“Early on he was down and depressed. Along with my brother Clarke, who had the horse for some time at our farm in Lansdowne, Brodie and Carey deserve a lot of the credit for Ahi’s recovery and mental wellness. They were his companions when he wasn’t able to do anything,” said Steacy. “They kept him happy, played with him, and gave him treats because he wasn’t able to do very much.”

Ahi was dealing with a number of issues post-surgery. He was in discomfort and Brodie, a caretaker for a number of the Steacy horses, including Ahi, had to work with the rest of the staff to clean Ahi’s stall, change his bandages and keep him clean.

“He could only come a few feet out of his stall,” said Steacy. “You couldn’t let him exercise or see too much in case he moved or stretched the wrong way and put his stomach in a place where he might reinjure himself.”

Brodie, who has ambitions of being a driver and trainer, was one of many in the Steacy barn to fall for the personable Ahi and spent extra time with the colt, often playing with his jolly ball, to keep him happy.

“He’s one of those horses where you’re always thinking about him and he brightens up your day,” said Brodie. “It was tough for him, but he’s strong. No matter how big the problem, he always fights through it with his heart.”

For Carey and Ahi, it was love at first sight.

“I liked him before the barn fire. He has a good personality. After the fire I’d go to brush him after school. I had to be gentle at first,” she said. “He was a little bit mopey but after a few weeks of brushing him, he seemed a little more cheerful.

“He likes carrots a lot,” she laughed. “And he likes to chew on my sweaters and tug at my sleeve.”


Ahi was turning a corner in his recovery. At first, Steacy was happy just to have seen the horse survive the struggle. But he couldn’t ever become a racehorse again. Or, could he?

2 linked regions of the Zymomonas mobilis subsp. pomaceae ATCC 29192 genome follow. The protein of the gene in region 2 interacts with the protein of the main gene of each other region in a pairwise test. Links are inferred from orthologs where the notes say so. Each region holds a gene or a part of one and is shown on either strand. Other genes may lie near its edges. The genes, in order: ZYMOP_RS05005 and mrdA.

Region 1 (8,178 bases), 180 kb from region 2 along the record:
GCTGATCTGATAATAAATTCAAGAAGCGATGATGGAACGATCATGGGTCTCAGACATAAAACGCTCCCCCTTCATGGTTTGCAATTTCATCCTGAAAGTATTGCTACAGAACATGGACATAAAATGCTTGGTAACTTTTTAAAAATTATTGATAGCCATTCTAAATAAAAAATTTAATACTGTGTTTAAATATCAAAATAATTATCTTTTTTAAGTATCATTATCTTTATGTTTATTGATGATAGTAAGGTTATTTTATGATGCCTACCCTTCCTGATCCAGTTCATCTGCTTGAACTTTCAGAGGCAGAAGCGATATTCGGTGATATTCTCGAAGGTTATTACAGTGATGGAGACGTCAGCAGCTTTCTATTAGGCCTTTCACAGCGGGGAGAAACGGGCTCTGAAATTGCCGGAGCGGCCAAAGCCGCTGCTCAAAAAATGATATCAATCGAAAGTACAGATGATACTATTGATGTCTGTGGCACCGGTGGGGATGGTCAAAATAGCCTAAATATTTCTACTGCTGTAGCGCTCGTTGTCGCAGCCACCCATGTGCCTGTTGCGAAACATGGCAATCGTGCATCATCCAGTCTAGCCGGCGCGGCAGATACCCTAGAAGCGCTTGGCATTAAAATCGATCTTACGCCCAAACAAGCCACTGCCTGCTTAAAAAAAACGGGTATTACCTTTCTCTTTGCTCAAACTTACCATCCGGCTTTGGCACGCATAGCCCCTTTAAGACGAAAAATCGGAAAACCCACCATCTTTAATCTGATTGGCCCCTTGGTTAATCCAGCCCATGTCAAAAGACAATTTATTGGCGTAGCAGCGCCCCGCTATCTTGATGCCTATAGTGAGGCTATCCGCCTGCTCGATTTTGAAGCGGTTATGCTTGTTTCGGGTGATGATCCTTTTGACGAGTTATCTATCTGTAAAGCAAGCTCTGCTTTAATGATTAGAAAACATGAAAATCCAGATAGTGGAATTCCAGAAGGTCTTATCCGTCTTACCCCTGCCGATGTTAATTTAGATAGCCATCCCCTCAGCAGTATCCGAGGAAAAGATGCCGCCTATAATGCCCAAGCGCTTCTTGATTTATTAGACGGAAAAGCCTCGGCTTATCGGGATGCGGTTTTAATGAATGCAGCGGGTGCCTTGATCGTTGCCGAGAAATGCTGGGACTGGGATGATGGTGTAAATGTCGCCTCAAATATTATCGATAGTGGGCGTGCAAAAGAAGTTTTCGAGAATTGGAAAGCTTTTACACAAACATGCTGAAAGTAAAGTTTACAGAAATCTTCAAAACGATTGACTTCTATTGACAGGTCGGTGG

“Over time, he got more comfortable and we took the girdle off and started moving him slowly to see what he could handle,” said Steacy. “For the first few weeks of his early training he was unsure, but when he got back to slow training miles and got his hobbles back, I’m sure he remembered at one time he was a racehorse. He likes to work and he has a good attitude about racing. He loves to be around other horses.”

Both Steacy and Ahi were learning to put things right again after the fire. While Ahi endured both the physical and mental stress of the fire, Steacy too had to reach a comfort level.

And so, Ahi began his serious training from a barn just 50 metres across the yard from where the fire happened.

“Once he got back working, I think that mentally reassured him he was able to do it again,” said Steacy. “And he wanted to do it again. It gave him confidence. And it had to be better in his mind to not be standing still anymore.

“For me, when they were rebuilding the barn, I made a point of not going back there,” continued Steacy. “Joe built a new barn - state of the art - as good as any barn in Canada for us to move back into. At the beginning, I didn’t want to go back. I just couldn’t look at that area – especially when there was no barn there. It didn’t sit well.”

But the harsh sounds of sirens wailing and the yelling voices of firefighters and horsemen alike that once pierced Steacy’s memories soon dissipated to be replaced by the hoofbeats of training horses and laughter from the morning banter.

“Since it’s rebuilt and we have horses back in there, it’s better. The thoughts and memories are still there, and will always be there, but you have to be able to move forward,” said Steacy. “Ahi’s mentality is probably similar to mine in that he remembers what he went through, but he’s moved forward too. He doesn’t want that part of his life anymore and he wants to keep moving forward and be a horse.”


Incredibly, on December 12, 2019, Ahi returned to the racetrack, finishing fifth in a qualifier at Woodbine Mohawk Park, pacing his mile in 1:58.2 with a closing quarter of :26.3. He would return a week later and again finish fifth in a qualifying event at the Milton, Ontario oval the Steacy barn had temporarily called home, this time closing in :26.2. Not a bad finishing kick for a horse that had endured such severe smoke inhalation.

On January 4, 2020, more than one long, trying year following the fire, Ahi was entered to race in a modest non-winners of $12,000 lifetime event at Flamboro Downs.